The FBI's director has told internet security experts the agency needs the private sector to help combat what he believes is becoming America's number one threat.
At an annual gathering of cyber-security professionals, Robert Mueller reiterated his evidence before the Senate Select Committee on Intelligence in January that cyber-threats would surpass terrorism as the country's top concern.
"We are losing data, we are losing money, we are losing ideas and we are losing innovation," Mr Mueller said at the RSA Conference in San Francisco. "Together we must find a way to stop the bleeding."
The dangers posed by organised cyber-crime, rogue 'hacktivists' and computer breaches backed by foreign governments have become a focus for the FBI. Counter-terrorism is still the agency's top priority, but the agency has retooled to prepare for internet-based aggressors, Mr Mueller said.
Cyber-squads in every FBI field office now look for crimes ranging from mortgage and healthcare fraud to child exploitation and terror recruiting, he said.
Mr Mueller's comments came as government agencies and politicians wrangle over who should take the lead in defending against the digital enemies that have become a major talking point for national security officials this year.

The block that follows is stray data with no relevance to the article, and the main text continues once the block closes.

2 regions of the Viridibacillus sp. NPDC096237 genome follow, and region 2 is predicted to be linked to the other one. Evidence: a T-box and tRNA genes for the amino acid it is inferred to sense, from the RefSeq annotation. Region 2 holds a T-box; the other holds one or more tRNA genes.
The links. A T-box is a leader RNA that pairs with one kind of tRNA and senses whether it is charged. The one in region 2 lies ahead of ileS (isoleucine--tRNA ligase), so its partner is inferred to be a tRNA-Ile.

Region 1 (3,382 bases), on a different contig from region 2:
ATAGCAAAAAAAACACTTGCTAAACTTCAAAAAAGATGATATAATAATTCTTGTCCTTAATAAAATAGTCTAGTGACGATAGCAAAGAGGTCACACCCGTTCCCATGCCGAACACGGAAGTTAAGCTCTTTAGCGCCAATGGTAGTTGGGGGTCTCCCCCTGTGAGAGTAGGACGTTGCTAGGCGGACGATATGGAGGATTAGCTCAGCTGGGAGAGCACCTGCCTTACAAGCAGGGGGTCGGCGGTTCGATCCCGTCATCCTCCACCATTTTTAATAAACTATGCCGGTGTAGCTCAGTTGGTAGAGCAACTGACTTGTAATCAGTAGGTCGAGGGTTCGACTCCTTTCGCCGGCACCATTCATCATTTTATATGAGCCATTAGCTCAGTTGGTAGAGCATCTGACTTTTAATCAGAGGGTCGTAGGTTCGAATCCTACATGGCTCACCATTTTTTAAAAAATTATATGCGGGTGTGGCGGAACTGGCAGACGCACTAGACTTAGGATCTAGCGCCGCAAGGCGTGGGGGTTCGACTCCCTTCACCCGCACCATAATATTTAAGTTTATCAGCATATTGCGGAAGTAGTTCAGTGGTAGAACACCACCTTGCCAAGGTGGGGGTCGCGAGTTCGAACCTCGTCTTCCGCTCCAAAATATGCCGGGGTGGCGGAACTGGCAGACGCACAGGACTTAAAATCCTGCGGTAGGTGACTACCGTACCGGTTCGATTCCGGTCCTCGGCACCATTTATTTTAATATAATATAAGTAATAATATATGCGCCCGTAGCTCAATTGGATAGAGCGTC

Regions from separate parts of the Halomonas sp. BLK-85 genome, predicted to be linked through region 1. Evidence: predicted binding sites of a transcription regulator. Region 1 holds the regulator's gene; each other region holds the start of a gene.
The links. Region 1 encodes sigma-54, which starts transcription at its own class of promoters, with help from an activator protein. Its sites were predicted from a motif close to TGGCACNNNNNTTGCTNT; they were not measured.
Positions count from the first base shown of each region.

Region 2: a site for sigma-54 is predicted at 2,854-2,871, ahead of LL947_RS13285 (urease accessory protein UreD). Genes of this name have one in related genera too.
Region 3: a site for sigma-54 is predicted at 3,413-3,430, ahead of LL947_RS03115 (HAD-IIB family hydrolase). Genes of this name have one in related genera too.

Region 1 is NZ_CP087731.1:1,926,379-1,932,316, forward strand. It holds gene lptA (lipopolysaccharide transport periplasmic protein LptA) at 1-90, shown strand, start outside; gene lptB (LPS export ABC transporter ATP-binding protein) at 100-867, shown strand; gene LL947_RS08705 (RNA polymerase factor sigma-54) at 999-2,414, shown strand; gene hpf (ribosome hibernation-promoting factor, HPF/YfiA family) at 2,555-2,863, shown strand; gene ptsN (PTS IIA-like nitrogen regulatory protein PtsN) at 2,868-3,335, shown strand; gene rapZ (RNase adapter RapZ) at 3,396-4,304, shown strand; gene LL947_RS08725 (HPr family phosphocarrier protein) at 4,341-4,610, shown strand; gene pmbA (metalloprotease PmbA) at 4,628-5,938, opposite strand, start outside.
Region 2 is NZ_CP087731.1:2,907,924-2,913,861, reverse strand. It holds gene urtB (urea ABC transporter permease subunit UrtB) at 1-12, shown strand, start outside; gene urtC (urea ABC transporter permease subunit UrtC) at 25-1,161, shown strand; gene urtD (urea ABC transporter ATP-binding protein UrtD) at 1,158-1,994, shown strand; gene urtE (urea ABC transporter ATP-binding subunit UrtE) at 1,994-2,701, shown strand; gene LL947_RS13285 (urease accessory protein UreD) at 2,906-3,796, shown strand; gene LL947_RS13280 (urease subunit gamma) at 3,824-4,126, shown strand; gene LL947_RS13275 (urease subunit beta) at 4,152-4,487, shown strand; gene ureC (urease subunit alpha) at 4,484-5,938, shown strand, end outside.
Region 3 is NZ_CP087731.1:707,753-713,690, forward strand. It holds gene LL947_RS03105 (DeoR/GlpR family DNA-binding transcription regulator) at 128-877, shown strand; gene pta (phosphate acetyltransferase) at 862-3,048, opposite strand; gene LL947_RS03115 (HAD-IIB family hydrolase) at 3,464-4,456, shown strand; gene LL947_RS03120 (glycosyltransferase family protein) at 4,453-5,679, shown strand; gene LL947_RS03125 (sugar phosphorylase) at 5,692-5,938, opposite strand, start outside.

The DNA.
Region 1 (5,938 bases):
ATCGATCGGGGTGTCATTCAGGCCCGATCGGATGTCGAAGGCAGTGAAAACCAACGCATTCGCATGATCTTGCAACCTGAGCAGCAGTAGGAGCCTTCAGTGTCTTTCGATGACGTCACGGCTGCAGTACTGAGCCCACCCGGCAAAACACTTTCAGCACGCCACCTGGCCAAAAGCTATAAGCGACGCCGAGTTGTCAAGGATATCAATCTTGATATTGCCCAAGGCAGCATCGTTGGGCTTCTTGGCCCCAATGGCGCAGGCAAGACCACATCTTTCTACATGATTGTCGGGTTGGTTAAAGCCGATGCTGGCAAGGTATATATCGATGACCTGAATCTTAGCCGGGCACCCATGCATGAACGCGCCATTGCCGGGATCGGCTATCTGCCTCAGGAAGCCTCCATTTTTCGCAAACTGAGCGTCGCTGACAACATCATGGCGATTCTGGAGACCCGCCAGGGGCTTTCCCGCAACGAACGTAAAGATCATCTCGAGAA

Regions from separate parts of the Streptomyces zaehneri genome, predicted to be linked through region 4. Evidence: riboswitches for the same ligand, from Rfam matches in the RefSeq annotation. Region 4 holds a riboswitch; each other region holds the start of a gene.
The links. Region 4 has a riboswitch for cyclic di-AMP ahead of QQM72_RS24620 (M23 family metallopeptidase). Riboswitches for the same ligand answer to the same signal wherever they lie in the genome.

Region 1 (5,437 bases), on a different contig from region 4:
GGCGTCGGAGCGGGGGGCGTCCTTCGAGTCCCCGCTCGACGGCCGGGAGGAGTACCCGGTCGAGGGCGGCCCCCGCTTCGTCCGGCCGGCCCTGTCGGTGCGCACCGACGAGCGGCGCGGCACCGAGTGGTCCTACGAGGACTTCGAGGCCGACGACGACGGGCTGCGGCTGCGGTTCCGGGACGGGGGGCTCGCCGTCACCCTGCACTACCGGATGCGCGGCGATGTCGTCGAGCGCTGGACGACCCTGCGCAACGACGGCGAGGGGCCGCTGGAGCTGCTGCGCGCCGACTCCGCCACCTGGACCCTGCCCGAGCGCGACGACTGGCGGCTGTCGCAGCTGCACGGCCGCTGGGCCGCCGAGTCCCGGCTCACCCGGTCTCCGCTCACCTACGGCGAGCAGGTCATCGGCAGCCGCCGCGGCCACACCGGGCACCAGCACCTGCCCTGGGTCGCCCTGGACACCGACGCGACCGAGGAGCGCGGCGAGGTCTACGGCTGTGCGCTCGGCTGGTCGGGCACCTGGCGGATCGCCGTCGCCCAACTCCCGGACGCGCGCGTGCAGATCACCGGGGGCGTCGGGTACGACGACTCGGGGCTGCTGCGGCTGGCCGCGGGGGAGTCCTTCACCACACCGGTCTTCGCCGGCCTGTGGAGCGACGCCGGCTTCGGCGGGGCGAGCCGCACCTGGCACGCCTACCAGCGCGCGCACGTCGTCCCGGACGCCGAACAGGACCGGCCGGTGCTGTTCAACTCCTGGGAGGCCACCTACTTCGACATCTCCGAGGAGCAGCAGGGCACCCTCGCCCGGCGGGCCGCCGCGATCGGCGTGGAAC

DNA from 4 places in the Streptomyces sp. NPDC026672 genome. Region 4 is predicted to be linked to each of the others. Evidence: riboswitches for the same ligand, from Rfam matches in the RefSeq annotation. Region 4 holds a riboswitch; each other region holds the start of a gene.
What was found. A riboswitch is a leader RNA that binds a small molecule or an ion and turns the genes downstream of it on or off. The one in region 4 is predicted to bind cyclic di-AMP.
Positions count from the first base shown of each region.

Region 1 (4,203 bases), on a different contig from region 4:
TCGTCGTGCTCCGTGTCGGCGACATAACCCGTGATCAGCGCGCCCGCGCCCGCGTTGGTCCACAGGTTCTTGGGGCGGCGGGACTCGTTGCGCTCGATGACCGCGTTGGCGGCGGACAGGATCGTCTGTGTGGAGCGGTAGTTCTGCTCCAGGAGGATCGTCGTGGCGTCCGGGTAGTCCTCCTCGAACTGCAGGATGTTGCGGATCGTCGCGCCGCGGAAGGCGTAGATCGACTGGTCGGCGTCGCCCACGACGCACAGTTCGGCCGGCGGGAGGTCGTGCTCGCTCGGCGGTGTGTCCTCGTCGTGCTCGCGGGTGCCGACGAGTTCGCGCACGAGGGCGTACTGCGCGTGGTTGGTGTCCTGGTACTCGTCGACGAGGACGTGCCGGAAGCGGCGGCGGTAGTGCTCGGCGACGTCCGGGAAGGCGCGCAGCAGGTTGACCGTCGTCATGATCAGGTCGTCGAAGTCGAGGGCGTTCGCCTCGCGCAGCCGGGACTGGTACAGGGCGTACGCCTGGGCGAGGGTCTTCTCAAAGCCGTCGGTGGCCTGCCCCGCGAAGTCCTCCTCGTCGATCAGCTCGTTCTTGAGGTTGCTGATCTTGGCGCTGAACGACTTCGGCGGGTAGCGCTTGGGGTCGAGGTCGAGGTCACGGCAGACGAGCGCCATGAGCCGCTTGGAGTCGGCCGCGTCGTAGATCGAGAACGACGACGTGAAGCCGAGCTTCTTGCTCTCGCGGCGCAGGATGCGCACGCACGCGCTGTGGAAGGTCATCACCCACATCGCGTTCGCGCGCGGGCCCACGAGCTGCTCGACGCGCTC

The rising interest in cyber-defence could mean good business for many in the audience for Mr Mueller's speech. The director said private companies were often the first to see cyber-threats emerge.
Mr Mueller also sought to reassure businesses that fear the bad publicity they might face if they report to law enforcement that they were the victims of a cyber-attack. He said the agency would respect companies' privacy and work not to disrupt their daily operations.
"We do not want you to feel victimised a second time by one of our investigations," he said.
Mr Mueller said the time would soon come when no company could boast it was immune from digital incursions. He said: "There are only two types of companies: those that have been hacked, and those that will be."